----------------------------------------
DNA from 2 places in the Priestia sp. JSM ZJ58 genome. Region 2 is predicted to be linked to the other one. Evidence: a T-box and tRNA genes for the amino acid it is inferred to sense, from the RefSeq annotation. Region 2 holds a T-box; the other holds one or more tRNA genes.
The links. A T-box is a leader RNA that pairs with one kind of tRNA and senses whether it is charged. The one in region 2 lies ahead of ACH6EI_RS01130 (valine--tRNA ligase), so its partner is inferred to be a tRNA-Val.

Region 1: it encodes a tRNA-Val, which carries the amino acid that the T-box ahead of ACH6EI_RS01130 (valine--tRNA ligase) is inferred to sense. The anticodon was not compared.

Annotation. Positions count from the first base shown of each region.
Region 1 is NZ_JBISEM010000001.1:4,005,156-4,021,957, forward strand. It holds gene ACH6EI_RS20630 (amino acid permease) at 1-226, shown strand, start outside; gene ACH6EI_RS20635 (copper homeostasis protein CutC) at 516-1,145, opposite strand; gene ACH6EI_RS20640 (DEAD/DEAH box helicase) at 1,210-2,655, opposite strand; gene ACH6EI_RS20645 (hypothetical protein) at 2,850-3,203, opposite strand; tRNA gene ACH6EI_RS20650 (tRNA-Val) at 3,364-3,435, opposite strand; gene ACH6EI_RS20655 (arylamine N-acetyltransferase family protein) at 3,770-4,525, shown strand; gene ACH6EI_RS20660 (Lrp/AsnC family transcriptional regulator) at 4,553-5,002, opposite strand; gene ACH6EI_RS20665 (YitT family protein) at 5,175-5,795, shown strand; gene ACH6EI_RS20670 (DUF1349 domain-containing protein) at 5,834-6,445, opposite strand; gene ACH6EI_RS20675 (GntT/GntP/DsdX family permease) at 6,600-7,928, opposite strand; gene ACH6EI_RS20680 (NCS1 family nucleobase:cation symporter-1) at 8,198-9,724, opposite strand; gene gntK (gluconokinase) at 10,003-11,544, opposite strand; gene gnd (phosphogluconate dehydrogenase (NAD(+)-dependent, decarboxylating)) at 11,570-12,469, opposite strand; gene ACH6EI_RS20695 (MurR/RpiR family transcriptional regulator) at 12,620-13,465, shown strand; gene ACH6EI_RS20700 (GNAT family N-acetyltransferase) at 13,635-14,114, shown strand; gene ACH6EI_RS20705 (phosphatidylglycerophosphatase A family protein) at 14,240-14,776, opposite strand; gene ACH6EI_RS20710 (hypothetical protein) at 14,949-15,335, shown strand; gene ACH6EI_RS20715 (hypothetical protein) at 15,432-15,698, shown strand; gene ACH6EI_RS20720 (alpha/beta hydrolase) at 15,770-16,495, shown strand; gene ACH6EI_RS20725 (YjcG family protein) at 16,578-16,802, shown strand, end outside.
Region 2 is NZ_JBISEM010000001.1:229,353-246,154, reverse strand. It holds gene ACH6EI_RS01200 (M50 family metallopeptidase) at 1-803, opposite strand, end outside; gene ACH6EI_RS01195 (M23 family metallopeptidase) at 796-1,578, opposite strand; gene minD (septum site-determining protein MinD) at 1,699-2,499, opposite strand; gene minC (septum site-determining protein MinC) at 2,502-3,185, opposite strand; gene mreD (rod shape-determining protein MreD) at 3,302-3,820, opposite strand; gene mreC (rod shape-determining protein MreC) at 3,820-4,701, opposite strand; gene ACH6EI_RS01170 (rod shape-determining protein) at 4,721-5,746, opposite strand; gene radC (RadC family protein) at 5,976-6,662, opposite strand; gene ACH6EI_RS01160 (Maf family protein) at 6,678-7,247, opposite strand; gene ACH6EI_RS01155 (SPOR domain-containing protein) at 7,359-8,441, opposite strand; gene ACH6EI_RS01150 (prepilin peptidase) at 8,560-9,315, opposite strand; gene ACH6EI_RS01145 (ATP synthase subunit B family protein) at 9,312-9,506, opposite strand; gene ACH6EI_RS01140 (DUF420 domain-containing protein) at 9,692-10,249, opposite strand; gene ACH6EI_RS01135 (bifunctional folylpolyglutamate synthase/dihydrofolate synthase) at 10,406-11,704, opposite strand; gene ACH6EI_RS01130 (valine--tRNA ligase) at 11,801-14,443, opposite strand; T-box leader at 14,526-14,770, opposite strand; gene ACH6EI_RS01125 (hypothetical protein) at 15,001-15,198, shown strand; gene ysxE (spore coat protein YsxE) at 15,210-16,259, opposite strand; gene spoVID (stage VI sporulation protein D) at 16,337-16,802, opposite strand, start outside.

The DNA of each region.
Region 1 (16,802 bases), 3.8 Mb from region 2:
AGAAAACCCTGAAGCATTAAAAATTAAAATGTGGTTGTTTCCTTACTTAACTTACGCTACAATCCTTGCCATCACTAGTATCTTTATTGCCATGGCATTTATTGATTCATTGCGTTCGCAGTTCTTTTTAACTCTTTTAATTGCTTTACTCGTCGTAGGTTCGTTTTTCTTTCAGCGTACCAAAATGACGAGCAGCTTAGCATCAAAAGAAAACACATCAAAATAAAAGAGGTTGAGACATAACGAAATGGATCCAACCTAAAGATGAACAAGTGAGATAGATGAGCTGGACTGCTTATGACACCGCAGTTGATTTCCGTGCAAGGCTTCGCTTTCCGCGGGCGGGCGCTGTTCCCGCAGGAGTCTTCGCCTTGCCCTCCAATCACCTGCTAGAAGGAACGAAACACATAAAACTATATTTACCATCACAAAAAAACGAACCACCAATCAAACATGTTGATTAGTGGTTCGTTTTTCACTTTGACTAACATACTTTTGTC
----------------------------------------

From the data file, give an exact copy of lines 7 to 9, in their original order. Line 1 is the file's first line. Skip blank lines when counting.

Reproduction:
The DNA of each region.
Region 1 (16,802 bases), 3.8 Mb from region 2:
AGAAAACCCTGAAGCATTAAAAATTAAAATGTGGTTGTTTCCTTACTTAACTTACGCTACAATCCTTGCCATCACTAGTATCTTTATTGCCATGGCATTTATTGATTCATTGCGTTCGCAGTTCTTTTTAACTCTTTTAATTGCTTTACTCGTCGTAGGTTCGTTTTTCTTTCAGCGTACCAAAATGACGAGCAGCTTAGCATCAAAAGAAAACACATCAAAATAAAAGAGGTTGAGACATAACGAAATGGATCCAACCTAAAGATGAACAAGTGAGATAGATGAGCTGGACTGCTTATGACACCGCAGTTGATTTCCGTGCAAGGCTTCGCTTTCCGCGGGCGGGCGCTGTTCCCGCAGGAGTCTTCGCCTTGCCCTCCAATCACCTGCTAGAAGGAACGAAACACATAAAACTATATTTACCATCACAAAAAAACGAACCACCAATCAAACATGTTGATTAGTGGTTCGTTTTTCACTTTGACTAACATACTTTTGTC